WRIGLEYVILLE — The Cubs announced early Thursday that they would ask the city to approve more signs in the outfield at Wrigley Field, a move that comes after "endless hours" of negotiating with rooftop owners have gone nowhere, Cubs Chairman Tom Ricketts said in a video.
The team is proposing five more signs in the outfield, including a second video board and four LED signs — bringing the total number in the field to seven. It's also asking for more outfield lights and bleacher seating.
In the six-minute video to fans, Ricketts blamed rooftop owners for delaying the renovation of the field, saying, "Despite the city's approval and our clear contractual rights, they plan to file lawsuits to stop our renovation and expansion plans."
In the video, Ricketts said the team had decided to go "with our original plan," which had been "tapered" to appease rooftop owners during the political process.
"It has to end," Ricketts said. "It’s time to move forward. I have to put the team and the fans first."
The new proposal also calls for adding 300 seats and 300 standing-room positions, team spokesman Julian Green said. The loss of 100 seats and 500 standing-room positions from last year's plan for the renovations means the field's overall net capacity would not increase, Green said.
A 30,000-square-foot player clubhouse would be built underneath the outdoor plaza, and a right field video screen that's already been approved would be reduced to nearly 4,000 square feet in the new plan.
The Cubs gained the city's approval last summer for a $500 million project to renovate the field and develop the area outside the ballpark after months of tumult with neighbors, the city and 44th Ward Ald. Tom Tunney, but they've repeatedly said they won't pull out the cranes until rooftop owners promise not to sue.
The rooftop owners have a revenue-sharing contract with the Cubs with 10 years left on it.
After Ricketts' announcement, Wrigleyville Rooftops Association spokesman Ryan McLaughlin said it's time to go to court.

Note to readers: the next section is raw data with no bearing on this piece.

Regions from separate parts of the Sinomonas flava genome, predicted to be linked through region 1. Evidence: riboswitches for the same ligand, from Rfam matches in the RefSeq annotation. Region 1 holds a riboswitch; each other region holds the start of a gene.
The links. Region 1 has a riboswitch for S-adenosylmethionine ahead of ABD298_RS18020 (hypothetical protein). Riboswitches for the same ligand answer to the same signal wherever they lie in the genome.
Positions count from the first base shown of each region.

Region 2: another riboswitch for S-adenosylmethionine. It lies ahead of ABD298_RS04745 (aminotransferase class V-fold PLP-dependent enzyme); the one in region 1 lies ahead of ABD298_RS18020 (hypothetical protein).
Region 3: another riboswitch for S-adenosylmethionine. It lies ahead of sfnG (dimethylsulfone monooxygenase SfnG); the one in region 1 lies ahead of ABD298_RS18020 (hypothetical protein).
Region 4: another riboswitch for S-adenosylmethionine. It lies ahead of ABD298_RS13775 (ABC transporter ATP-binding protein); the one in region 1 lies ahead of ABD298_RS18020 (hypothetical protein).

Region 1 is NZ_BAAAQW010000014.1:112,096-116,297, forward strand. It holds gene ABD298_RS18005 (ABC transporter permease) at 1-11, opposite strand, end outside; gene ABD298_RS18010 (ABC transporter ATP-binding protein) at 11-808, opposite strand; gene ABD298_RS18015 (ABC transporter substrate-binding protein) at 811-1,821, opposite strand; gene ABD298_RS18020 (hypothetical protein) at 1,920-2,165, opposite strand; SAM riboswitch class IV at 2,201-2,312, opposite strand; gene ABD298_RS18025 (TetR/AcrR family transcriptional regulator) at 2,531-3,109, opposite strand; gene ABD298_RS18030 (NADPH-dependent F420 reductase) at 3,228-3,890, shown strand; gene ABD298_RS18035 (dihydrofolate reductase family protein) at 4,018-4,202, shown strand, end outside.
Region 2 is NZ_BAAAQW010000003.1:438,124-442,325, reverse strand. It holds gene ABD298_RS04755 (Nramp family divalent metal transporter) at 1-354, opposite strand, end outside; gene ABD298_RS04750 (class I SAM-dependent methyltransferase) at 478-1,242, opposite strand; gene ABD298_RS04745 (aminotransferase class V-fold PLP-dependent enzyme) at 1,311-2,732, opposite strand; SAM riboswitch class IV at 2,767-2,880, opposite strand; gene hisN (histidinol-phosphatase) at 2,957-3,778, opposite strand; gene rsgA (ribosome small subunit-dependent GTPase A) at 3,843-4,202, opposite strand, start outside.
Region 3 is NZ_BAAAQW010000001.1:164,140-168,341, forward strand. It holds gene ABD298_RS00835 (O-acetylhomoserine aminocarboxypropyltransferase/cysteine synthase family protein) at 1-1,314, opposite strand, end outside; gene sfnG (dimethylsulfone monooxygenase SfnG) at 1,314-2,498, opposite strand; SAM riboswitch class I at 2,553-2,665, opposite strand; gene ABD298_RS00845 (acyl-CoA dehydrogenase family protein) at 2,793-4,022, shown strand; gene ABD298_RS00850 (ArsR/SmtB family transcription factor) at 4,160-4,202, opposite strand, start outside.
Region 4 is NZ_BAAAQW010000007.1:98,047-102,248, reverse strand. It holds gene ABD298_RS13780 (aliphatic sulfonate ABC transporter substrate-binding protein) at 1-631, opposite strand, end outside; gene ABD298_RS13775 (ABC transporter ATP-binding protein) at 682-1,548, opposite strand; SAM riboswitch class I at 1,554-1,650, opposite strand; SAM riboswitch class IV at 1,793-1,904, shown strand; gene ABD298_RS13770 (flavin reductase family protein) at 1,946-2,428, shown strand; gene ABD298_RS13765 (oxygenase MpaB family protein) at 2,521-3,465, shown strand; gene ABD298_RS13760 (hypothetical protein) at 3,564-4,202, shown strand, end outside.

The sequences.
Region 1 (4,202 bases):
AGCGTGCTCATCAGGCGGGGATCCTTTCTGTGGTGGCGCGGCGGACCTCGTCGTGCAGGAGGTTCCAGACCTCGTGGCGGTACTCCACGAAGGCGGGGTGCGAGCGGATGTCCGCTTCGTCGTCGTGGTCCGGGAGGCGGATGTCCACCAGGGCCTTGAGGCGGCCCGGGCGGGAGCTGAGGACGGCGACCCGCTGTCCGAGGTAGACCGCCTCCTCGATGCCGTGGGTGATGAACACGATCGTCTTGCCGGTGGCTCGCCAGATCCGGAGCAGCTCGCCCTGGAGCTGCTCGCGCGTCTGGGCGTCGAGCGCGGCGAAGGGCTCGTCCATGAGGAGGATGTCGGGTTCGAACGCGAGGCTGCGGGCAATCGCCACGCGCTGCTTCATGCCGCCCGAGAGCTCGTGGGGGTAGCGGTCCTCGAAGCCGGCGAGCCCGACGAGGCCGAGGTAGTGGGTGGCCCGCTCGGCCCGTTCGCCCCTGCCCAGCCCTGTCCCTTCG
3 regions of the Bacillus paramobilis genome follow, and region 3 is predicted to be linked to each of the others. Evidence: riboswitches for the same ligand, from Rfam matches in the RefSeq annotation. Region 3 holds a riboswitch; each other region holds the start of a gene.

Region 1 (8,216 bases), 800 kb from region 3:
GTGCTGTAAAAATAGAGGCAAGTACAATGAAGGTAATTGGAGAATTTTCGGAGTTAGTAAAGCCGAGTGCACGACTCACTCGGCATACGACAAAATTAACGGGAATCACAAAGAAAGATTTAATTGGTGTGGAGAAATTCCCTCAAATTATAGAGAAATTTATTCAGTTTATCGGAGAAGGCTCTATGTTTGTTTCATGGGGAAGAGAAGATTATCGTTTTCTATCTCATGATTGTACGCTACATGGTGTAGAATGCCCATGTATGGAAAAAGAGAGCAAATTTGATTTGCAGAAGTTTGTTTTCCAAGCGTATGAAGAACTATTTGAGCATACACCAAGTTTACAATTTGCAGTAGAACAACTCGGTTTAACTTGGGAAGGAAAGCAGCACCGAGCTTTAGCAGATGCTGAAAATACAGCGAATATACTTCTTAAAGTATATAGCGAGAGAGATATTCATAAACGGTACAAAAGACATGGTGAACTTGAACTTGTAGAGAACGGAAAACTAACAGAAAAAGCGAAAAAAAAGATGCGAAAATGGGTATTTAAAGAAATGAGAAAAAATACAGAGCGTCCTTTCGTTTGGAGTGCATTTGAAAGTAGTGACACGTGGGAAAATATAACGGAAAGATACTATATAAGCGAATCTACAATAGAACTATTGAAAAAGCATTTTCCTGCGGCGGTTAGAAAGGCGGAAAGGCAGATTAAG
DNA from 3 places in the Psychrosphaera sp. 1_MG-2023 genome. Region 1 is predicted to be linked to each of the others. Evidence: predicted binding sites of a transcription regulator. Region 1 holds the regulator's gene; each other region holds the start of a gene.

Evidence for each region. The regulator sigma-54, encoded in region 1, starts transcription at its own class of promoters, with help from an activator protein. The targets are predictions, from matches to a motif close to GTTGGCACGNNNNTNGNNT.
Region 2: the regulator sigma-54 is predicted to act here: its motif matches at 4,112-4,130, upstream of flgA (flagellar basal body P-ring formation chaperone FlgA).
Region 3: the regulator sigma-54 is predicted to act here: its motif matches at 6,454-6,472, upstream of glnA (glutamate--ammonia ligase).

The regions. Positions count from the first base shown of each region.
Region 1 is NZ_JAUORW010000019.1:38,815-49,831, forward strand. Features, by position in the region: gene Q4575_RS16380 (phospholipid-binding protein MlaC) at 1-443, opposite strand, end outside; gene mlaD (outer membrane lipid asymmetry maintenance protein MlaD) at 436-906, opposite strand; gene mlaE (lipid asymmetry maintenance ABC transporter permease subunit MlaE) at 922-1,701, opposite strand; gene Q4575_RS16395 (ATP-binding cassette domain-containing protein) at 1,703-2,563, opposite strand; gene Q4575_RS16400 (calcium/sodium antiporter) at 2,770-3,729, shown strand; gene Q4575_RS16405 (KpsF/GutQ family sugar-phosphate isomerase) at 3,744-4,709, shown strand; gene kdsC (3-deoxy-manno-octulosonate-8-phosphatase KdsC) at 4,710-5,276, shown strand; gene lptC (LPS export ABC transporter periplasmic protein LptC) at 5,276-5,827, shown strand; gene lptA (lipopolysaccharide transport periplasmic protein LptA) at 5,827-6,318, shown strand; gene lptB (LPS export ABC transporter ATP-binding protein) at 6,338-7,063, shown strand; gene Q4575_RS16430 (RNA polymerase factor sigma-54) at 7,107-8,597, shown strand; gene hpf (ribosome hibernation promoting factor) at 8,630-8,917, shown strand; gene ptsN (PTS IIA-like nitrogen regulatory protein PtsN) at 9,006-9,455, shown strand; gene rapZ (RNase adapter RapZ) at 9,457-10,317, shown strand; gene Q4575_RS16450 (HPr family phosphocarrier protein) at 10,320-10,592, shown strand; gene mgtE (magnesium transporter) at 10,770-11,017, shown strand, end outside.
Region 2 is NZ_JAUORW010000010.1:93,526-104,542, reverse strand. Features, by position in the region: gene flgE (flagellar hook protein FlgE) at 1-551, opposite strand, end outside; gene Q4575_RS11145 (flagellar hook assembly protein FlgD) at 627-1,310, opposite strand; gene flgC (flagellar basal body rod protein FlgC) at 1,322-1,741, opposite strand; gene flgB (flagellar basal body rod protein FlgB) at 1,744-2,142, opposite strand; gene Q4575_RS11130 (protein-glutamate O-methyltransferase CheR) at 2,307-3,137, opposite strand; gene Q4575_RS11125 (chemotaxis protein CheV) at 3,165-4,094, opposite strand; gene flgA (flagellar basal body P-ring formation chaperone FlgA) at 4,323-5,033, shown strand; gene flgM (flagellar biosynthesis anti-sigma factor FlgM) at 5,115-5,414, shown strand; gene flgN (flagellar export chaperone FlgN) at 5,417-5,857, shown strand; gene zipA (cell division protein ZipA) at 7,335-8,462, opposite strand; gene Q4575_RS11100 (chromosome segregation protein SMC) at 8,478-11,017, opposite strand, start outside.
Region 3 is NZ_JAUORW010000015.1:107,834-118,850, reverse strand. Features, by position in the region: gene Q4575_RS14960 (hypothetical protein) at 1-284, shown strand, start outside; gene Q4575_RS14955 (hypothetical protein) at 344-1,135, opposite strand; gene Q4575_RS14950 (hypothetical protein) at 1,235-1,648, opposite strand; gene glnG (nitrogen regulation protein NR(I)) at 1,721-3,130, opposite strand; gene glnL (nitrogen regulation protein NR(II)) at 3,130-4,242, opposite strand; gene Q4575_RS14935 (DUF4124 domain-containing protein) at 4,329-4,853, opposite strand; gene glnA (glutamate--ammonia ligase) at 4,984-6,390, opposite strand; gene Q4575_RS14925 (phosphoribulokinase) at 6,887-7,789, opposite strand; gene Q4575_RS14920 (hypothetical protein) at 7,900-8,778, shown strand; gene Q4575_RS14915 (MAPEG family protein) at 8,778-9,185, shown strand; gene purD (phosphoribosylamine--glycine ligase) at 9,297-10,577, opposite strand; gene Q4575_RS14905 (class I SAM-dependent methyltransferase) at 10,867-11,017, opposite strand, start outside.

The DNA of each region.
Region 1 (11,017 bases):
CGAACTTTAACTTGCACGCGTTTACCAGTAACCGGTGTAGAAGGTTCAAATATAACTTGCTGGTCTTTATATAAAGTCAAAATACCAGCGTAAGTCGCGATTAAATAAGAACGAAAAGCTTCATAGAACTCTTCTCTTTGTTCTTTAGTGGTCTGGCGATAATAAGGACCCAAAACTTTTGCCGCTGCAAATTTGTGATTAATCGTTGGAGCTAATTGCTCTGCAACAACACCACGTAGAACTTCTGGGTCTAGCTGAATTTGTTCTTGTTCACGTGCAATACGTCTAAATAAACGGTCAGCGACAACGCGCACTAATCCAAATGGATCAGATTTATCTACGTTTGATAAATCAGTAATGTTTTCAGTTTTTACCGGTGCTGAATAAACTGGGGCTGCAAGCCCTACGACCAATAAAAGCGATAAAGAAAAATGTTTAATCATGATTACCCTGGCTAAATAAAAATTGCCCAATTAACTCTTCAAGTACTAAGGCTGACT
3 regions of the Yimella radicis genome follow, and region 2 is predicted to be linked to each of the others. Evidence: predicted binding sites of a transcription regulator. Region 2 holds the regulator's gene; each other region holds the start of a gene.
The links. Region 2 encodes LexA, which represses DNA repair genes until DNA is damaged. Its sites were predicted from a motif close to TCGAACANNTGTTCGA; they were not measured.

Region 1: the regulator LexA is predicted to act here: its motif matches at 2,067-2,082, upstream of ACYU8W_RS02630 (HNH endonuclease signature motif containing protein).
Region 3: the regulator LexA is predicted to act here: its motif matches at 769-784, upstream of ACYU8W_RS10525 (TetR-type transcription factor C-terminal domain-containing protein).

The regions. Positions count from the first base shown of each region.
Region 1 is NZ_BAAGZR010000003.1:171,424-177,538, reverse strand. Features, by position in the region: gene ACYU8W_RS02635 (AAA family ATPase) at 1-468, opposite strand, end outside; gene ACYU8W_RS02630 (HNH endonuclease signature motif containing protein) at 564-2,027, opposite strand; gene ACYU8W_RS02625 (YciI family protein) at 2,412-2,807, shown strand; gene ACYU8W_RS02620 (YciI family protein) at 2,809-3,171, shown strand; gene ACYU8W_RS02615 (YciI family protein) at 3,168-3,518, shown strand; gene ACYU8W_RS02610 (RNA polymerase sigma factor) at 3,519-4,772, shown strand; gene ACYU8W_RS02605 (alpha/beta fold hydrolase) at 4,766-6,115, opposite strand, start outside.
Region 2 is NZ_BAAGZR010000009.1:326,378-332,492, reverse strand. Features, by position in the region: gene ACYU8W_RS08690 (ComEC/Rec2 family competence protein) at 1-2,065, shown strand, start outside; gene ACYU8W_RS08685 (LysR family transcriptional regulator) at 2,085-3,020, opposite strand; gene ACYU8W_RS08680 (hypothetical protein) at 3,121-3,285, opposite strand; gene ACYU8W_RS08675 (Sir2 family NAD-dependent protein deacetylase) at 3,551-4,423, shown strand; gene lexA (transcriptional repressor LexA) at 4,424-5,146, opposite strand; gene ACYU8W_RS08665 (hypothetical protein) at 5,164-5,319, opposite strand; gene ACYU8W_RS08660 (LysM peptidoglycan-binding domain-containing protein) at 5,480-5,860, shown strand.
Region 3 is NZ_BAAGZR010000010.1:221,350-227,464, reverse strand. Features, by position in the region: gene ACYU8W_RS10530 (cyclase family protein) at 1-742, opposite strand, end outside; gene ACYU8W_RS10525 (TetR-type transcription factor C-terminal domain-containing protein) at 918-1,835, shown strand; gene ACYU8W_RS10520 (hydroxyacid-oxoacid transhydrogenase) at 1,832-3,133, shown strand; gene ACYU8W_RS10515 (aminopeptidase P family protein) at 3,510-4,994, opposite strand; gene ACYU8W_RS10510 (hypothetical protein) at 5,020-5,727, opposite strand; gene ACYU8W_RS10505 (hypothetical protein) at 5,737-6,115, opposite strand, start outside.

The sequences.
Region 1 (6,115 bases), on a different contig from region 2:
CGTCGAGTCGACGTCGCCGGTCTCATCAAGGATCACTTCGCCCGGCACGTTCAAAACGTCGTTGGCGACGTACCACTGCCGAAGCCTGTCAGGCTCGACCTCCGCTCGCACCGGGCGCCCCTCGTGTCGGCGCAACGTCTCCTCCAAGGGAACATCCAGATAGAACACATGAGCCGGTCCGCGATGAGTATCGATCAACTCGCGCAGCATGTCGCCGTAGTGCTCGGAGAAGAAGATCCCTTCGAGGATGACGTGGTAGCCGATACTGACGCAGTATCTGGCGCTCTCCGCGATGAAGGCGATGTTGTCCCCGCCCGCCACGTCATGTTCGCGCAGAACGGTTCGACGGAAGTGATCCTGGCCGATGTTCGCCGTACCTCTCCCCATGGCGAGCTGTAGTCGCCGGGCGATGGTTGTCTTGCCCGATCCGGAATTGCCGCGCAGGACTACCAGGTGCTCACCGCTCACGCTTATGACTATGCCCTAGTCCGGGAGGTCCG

"It appears their zeal to block rooftop owners who pay them millions of dollars a year in royalties knows no bounds," he stated. "Unfortunately, this decision by the Ricketts family will now result in this matter being resolved in a court of law."
McLaughlin also noted that Cubs President Crane Kenney and attorney Mike Lufrano negotiated the contract that rooftop owners plan to sue over.
Ricketts, meanwhile, appealed to fans and neighbors in an email just after midnight Thursday. He emphasized the need for revenue to upgrade player facilities and urged support for the team's plan in the name of a successful team.
"Now I'm not saying Wrigley is the reason the Chicago Cubs haven't won a world championship in 100 years," he said. "But I am saying it's time to invest in Wrigley Field and to do the things our competitors do."
He might have a tough battle with neighbors, many of whom are wary of the Cubs after what they felt like was a loss for the neighborhood when the renovation plans were approved by the city. Tunney has repeatedly said the Cubs already have everything they need from the city and that they should start construction.
The alderman said in an interview with the Sun-Times that he's opposed to any more requests from the team.
"They have a right to ask for as much as they can get," he said. "It doesn't mean it's gonna get approved or that it will solve the potential litigation with the rooftop partners."
The Cubs and Wrigley Field are 95 percent owned by a trust established for the benefit of the family of Joe Ricketts, owner and CEO of DNAinfo.com. Joe Ricketts has no direct involvement in the management of the iconic team.
For more neighborhood news, listen to DNAinfo Radio here: